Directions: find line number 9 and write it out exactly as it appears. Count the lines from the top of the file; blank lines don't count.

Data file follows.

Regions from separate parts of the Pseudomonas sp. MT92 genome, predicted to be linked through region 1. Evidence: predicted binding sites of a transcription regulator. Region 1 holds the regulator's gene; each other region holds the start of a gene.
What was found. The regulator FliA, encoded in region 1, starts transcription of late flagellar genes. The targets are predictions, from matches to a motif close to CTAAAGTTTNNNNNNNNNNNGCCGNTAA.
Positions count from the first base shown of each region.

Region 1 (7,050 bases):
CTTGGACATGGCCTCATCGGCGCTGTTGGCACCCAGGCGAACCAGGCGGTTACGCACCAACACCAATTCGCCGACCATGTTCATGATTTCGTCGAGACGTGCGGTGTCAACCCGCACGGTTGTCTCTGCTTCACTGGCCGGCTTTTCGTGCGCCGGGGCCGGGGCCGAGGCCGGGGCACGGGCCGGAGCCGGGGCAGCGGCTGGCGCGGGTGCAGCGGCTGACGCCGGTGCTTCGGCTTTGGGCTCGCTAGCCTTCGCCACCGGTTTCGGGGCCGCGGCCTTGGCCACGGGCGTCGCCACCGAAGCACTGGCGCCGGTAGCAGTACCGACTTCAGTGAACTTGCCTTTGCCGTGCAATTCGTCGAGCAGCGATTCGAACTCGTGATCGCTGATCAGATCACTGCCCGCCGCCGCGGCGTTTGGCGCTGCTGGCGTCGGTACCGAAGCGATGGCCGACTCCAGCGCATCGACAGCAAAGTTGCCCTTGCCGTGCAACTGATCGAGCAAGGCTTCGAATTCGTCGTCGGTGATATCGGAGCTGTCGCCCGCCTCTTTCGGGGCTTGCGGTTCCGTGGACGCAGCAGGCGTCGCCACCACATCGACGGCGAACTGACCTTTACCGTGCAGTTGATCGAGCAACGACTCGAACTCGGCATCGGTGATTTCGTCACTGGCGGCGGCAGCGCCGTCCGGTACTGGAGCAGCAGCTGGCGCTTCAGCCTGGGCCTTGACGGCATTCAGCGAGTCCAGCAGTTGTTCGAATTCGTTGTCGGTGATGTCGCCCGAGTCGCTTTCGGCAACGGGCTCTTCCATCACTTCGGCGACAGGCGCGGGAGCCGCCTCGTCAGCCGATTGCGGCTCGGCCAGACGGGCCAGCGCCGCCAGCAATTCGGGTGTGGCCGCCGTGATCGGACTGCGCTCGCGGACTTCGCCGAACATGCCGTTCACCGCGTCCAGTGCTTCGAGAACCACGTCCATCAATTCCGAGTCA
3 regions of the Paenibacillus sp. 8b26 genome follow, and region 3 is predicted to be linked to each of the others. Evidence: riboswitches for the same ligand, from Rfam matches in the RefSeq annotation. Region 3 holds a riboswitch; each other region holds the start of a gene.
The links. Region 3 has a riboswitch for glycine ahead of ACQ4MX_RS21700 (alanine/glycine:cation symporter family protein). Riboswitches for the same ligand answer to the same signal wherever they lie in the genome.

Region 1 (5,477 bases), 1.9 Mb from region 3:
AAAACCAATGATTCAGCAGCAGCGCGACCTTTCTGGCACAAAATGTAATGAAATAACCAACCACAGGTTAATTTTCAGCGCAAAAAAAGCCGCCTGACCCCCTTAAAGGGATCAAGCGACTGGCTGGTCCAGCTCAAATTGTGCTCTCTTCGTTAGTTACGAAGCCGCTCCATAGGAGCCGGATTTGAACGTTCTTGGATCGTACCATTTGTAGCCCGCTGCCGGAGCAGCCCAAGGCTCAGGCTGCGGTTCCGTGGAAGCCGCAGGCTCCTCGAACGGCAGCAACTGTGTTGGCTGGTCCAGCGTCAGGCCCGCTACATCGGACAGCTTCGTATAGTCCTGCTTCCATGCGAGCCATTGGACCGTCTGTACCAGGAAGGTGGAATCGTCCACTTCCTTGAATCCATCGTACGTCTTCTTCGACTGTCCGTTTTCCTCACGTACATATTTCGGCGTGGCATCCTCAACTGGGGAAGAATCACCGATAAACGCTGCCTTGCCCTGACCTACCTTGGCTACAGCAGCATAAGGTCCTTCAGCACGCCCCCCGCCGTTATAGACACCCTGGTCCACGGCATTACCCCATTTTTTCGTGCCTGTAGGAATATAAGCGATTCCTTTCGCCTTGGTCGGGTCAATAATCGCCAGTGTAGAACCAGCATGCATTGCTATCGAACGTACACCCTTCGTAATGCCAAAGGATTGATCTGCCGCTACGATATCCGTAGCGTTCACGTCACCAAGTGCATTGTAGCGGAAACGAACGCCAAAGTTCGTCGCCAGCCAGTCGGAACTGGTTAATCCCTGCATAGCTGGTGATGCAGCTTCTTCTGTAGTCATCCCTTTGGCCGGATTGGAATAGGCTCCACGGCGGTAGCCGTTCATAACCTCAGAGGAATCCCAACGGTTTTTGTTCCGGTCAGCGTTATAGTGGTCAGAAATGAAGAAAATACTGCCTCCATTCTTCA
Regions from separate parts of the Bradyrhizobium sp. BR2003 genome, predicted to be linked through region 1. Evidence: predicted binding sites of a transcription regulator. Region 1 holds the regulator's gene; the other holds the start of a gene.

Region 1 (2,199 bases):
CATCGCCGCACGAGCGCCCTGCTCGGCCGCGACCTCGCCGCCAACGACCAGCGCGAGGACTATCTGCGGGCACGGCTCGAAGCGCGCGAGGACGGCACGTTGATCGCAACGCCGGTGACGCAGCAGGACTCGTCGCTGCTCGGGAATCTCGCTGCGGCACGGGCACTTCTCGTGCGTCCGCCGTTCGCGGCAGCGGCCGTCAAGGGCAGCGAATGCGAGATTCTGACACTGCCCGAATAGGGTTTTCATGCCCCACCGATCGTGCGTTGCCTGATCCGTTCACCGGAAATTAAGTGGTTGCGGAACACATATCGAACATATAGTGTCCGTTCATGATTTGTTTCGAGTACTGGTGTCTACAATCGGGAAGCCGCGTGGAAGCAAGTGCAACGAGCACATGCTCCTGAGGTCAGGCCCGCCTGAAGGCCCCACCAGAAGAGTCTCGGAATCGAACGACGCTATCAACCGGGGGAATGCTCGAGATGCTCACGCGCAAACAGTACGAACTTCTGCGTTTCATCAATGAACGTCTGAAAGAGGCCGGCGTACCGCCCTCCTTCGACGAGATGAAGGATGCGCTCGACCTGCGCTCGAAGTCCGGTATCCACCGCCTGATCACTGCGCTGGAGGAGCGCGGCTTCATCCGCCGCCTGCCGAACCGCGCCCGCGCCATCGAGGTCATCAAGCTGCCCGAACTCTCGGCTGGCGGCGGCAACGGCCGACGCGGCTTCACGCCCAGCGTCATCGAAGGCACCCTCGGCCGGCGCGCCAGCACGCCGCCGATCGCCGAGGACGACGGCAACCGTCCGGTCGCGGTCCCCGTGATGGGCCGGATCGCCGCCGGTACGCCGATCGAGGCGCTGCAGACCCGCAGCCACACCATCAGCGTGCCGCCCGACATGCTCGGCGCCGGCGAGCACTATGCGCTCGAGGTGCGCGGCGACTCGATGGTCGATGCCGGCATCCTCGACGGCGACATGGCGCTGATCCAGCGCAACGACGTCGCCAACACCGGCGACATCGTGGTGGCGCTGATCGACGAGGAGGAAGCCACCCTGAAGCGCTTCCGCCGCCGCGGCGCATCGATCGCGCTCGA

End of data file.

AAAACCAATGATTCAGCAGCAGCGCGACCTTTCTGGCACAAAATGTAATGAAATAACCAACCACAGGTTAATTTTCAGCGCAAAAAAAGCCGCCTGACCCCCTTAAAGGGATCAAGCGACTGGCTGGTCCAGCTCAAATTGTGCTCTCTTCGTTAGTTACGAAGCCGCTCCATAGGAGCCGGATTTGAACGTTCTTGGATCGTACCATTTGTAGCCCGCTGCCGGAGCAGCCCAAGGCTCAGGCTGCGGTTCCGTGGAAGCCGCAGGCTCCTCGAACGGCAGCAACTGTGTTGGCTGGTCCAGCGTCAGGCCCGCTACATCGGACAGCTTCGTATAGTCCTGCTTCCATGCGAGCCATTGGACCGTCTGTACCAGGAAGGTGGAATCGTCCACTTCCTTGAATCCATCGTACGTCTTCTTCGACTGTCCGTTTTCCTCACGTACATATTTCGGCGTGGCATCCTCAACTGGGGAAGAATCACCGATAAACGCTGCCTTGCCCTGACCTACCTTGGCTACAGCAGCATAAGGTCCTTCAGCACGCCCCCCGCCGTTATAGACACCCTGGTCCACGGCATTACCCCATTTTTTCGTGCCTGTAGGAATATAAGCGATTCCTTTCGCCTTGGTCGGGTCAATAATCGCCAGTGTAGAACCAGCATGCATTGCTATCGAACGTACACCCTTCGTAATGCCAAAGGATTGATCTGCCGCTACGATATCCGTAGCGTTCACGTCACCAAGTGCATTGTAGCGGAAACGAACGCCAAAGTTCGTCGCCAGCCAGTCGGAACTGGTTAATCCCTGCATAGCTGGTGATGCAGCTTCTTCTGTAGTCATCCCTTTGGCCGGATTGGAATAGGCTCCACGGCGGTAGCCGTTCATAACCTCAGAGGAATCCCAACGGTTTTTGTTCCGGTCAGCGTTATAGTGGTCAGAAATGAAGAAAATACTGCCTCCATTCTTCA